Scaletta’s Summer Top 100 is a ranking of returning NBA players. For a full explanation of our methodology, read our intro.
Greg Monroe is tricky business to rank in the modern NBA because it’s hard to figure out how to balance his strengths and weaknesses, as the Milwaukee Bucks are finding out after signing him to a three-year, $50 million deal last summer, only to see him finish the season coming off the bench.
On the one hand, he has indisputable offensive talents. On the other, he’s a veritable red carpet on defense. Will the Bucks find a way to use him this year and compensate for his liabilities? Or will he end the season somewhere else, such as New Orleans? While his future holds plenty of questions, his past tells us who he is, and it’s not likely to change very much.
Statistically, Monroe is a better player than people realize. His 7.5 Win Shares last year ranked 28th in the NBA, according to Basketball-Reference.com. His 21.8 Player Efficiency Rating was 17th, and there were only 13 players who were better than him on both counts. However, those things don’t effectively measure defense, and as we’ll discuss shortly that is not very good — particularly in the Bucks’ system.
If he can be less of a liability on that end or get paired with a teammate who can cover up his shortcomings (say, Anthony Davis), then he has a slight chance to move up. But it’s hard to see him suddenly becoming a presence on the other end of the court in his seventh season.
In spite of his flaws, his presence on the offensive end and his rebounding are too good to keep him off the court entirely. He averaged 18.8 points and 10.8 boards per 36 minutes last year.
Even if he continues coming off the bench in Milwaukee, he’ll still get plenty of minutes. And similar to what Enes Kanter is doing with the Oklahoma City Thunder, Monroe could actually thrive in a bench role, where his offensive talents will be hard for most benches to contend with and where his defensive shortcomings will be less painful. So while his starting job is in jeopardy, his minutes are safe. That means there isn’t a lot of room between his floor and ceiling.
Monroe is one of the better low-post scorers in the league. According to NBA.com, only five players touched the ball in the post more than he did last year. He was also sixth in points in the post. And he was second in assists out of the post. Furthermore, on post-up plays tracked by Synergy, he was fourth in total points.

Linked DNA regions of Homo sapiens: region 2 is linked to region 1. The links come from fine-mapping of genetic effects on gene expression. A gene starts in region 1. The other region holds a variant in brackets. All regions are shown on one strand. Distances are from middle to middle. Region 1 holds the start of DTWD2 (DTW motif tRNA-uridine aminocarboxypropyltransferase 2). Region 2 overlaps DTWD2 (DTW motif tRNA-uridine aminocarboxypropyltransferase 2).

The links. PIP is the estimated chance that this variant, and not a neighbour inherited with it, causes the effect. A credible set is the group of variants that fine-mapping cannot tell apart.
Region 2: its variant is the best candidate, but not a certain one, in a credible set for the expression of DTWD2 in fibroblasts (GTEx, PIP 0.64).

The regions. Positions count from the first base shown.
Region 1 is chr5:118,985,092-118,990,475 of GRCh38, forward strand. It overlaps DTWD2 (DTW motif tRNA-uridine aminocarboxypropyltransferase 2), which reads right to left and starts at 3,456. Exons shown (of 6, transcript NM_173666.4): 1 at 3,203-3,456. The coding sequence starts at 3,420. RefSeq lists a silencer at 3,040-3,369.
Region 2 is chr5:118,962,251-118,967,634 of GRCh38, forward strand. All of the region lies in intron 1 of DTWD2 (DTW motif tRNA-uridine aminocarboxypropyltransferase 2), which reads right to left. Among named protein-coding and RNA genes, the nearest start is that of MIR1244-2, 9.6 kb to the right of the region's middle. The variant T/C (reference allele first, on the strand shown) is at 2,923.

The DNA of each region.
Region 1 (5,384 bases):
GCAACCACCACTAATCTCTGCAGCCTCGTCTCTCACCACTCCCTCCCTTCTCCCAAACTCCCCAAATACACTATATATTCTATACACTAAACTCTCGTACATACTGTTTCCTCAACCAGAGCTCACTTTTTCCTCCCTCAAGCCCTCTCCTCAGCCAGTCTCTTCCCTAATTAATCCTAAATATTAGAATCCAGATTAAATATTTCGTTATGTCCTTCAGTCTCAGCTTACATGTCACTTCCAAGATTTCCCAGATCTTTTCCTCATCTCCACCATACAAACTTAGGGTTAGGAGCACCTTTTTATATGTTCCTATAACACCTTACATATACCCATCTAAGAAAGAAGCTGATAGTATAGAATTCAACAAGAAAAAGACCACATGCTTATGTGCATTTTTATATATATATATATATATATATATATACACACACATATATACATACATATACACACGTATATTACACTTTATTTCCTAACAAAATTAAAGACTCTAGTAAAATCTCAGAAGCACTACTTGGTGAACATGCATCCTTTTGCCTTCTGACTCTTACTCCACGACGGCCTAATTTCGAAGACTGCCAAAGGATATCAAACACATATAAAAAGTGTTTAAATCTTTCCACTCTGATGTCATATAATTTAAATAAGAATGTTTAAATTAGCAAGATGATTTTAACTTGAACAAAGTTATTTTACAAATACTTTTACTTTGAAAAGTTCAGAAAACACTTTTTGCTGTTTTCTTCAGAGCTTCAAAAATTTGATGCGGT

While 86.5 percent of his buckets came within 10 feet of the basket, they came in a variety of ways. Monroe netted 109 hook shots, 84 jump shots and 279 layups. He created 211 of his buckets. He scored the other 280 off the pass. His shot chart doesn’t reflect his versatility. His scoring is more about a variety of skills than range. Having a big man who can create shots inside is a luxury many teams don’t have.
While I’ve been harsh on Monroe’s defense, allow me to qualify that a bit more. Monroe doesn’t fit well in the Bucks’ style of defense. And he’s often playing alongside Jabari Parker, who isn’t the ideal frontcourt partner to help cover up his liabilities.
Matt Lurie from RealGM.com broke down the Bucks’ issues on defense and highlighted Monroe’s role with a corresponding clip for an example:
For every step forward the Bucks took last season, they have taken two steps backward this year. A lot of their problems trace back to the addition of Greg Monroe and Jabari Parker into the starting lineup.
For starters, Monroe has not been able to execute the scheme nearly as well as John Henson or Zaza Pachulia. When defending pick-and-rolls, he is asked to come up a few feet below the pick and shadow the ball-handler until the next action. Monroe has been extremely slow in open-space, and the Bucks have been really bad at rotating to the rim when Monroe fails to recover back to his man.
According to NBA.com, the Bucks’ defensive rating was a pretty sad 109.2 when Parker and Monroe were on the court together (compared to 105.2 overall), which backs up Lurie’s claim. And it was 4.3 points per 100 possessions worse when Monroe was on the court, period.